Clearpoint Counsel, Australia’s first B Corp law firm is also 75 per cent female, and they reckon this modern approach leads to happier lawyers.
Former in-house lawyer and recent addition to the firm Rania Tannous, thinks they’re right.
“I made the leap to Clearpoint after meeting founder Joel Cranshaw at an industry event,” she told Australasian Lawyer
“I was really impressed with the team that Joel had assembled and the business model he had developed.”
To achieve B Corp certification, the firm had to meet rigorous standards of social and environment performance and accountability.
“By offering retainers to clients, it enables an in-house-like approach to client management, which both lawyers and clients love. I realised I wanted to be part of that and I knew I could make a real difference with my experience,” Tannous said.
Clearpoint’s start-up culture starts from the hub-like open office space where lawyers are heavily encouraged to collaborate. And while at times Tannous said it can be a challenge to maintain focus, the benefits are well worth it.
“It's the constant exposure to new ideas, people and businesses which makes it interesting,” she said.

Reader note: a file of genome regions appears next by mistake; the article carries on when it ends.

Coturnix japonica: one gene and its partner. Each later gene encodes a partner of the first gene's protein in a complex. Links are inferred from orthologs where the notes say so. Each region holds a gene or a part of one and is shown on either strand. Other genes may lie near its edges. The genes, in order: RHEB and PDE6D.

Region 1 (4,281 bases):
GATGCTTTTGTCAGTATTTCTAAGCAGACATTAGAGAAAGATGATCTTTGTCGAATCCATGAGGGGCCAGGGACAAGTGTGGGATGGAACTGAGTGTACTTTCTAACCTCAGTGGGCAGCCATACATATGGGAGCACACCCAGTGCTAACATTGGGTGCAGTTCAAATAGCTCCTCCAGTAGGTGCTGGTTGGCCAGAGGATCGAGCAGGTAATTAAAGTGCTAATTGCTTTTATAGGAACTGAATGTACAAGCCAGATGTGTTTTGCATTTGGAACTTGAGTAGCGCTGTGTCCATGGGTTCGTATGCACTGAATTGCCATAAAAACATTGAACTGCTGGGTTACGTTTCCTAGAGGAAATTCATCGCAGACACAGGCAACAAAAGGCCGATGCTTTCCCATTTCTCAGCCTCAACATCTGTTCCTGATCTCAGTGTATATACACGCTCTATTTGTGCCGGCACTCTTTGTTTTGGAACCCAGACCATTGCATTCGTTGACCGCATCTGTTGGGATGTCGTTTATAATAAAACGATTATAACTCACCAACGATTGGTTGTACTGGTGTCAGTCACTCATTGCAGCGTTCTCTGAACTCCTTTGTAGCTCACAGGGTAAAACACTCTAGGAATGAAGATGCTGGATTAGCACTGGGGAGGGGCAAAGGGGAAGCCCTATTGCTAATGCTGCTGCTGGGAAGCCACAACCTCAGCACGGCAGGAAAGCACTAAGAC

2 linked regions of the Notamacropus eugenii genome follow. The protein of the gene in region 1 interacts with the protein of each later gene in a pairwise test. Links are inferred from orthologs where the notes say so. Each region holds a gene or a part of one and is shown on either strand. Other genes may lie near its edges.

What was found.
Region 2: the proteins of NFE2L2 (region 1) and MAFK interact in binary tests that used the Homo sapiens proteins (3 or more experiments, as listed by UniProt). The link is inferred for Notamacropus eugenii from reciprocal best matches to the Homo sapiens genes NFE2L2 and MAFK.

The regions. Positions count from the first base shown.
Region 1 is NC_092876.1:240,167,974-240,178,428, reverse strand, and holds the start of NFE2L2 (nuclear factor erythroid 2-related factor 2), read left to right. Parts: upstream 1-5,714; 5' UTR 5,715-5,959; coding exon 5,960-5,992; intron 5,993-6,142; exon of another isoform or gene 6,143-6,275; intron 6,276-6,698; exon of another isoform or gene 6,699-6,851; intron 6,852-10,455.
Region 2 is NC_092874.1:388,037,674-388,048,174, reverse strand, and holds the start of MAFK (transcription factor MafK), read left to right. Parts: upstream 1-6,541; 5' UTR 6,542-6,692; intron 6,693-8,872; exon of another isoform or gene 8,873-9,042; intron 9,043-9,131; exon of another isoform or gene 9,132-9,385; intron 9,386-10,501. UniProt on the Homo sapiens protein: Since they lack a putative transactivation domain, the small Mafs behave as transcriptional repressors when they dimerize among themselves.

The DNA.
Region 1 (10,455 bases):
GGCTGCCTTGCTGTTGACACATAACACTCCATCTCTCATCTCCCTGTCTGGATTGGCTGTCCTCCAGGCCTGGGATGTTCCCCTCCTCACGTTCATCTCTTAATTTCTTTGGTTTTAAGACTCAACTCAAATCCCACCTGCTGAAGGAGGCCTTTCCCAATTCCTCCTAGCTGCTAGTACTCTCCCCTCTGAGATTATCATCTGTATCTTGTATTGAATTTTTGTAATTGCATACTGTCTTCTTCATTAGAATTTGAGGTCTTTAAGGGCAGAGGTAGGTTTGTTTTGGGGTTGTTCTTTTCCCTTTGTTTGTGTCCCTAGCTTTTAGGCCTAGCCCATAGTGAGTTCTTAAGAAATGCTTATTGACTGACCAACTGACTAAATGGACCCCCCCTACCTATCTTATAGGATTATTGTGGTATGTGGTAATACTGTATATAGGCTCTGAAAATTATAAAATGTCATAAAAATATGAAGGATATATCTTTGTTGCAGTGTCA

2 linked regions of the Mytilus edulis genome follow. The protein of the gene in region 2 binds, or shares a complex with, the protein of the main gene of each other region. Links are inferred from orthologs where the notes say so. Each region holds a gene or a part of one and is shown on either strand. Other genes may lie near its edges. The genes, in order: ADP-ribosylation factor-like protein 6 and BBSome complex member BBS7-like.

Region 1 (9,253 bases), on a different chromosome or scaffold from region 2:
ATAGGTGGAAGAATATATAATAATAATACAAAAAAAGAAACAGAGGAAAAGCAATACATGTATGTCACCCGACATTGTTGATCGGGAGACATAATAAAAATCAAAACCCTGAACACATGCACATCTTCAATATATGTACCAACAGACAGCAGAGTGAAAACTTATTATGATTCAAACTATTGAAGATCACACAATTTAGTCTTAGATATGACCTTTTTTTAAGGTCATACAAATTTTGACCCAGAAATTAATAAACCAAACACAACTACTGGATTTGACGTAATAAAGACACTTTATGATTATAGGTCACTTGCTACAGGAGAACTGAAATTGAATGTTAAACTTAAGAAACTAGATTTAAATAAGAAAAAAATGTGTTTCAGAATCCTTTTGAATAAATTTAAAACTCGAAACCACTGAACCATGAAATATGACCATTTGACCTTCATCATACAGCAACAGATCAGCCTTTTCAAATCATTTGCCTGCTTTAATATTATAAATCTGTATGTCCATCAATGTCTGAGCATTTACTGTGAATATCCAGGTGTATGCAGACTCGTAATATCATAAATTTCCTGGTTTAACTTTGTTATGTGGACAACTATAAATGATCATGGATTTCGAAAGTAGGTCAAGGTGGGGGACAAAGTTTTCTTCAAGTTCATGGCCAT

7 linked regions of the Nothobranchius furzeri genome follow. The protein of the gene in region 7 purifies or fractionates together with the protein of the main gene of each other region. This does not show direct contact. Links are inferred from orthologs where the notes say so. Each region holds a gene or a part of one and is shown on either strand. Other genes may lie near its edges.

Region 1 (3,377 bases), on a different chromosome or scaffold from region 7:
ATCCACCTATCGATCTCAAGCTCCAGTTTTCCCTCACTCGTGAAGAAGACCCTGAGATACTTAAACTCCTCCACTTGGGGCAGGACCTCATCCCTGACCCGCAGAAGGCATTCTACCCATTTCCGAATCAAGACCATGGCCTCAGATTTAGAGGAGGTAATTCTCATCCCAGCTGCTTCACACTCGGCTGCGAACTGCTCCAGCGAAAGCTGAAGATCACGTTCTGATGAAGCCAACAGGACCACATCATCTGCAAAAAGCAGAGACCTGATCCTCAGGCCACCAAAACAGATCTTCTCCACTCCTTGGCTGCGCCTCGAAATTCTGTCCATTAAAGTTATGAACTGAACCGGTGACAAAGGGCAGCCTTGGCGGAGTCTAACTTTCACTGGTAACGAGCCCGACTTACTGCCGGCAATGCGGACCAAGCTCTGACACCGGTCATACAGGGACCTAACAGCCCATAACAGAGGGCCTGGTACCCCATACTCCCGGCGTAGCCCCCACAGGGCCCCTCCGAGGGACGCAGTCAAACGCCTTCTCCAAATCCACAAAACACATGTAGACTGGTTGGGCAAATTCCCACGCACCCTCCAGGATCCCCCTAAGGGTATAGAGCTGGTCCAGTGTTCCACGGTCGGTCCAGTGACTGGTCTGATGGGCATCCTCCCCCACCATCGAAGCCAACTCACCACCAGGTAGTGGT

“If you are looking to innovate in your profession, there is no better place than to be amongst people who are doing it every day.
“If we need to be away from people to focus, we go to a quiet space, place our headphones and get the job done.”
The firm doesn’t use financial performance as a measure of a lawyer’s success or progress but rather focus on purpose and experience. They are of the belief that this ‘outdated’ model leads to lawyers working in isolation, where they’re would prefer the focus to be on community involvement.
“The legal profession has traditionally been built on hierarchy and rigid billing systems, which for new economy businesses is becoming outdated,” Tannous said.
“We also encourage our lawyers to pursue activities such as yoga, running and community programs.
“As we work in a co working environment, we have a lot of interaction with our community, and this exposes us to clients doing some extraordinary things all the time.
“I think this generates a lot of good will for our legal team, as they feel part of a community, not isolated in an office.”
So what’s next for the happy firm? Making waves in the legal profession with a nation-wide rollout.
“Ultimately we are always looking for ways to improve what we do, because we love what we do,” Tannous said.
“Our plan now is to forge ahead and replicate this model all over Australia, as it has a lot to offer both lawyers and clients alike.”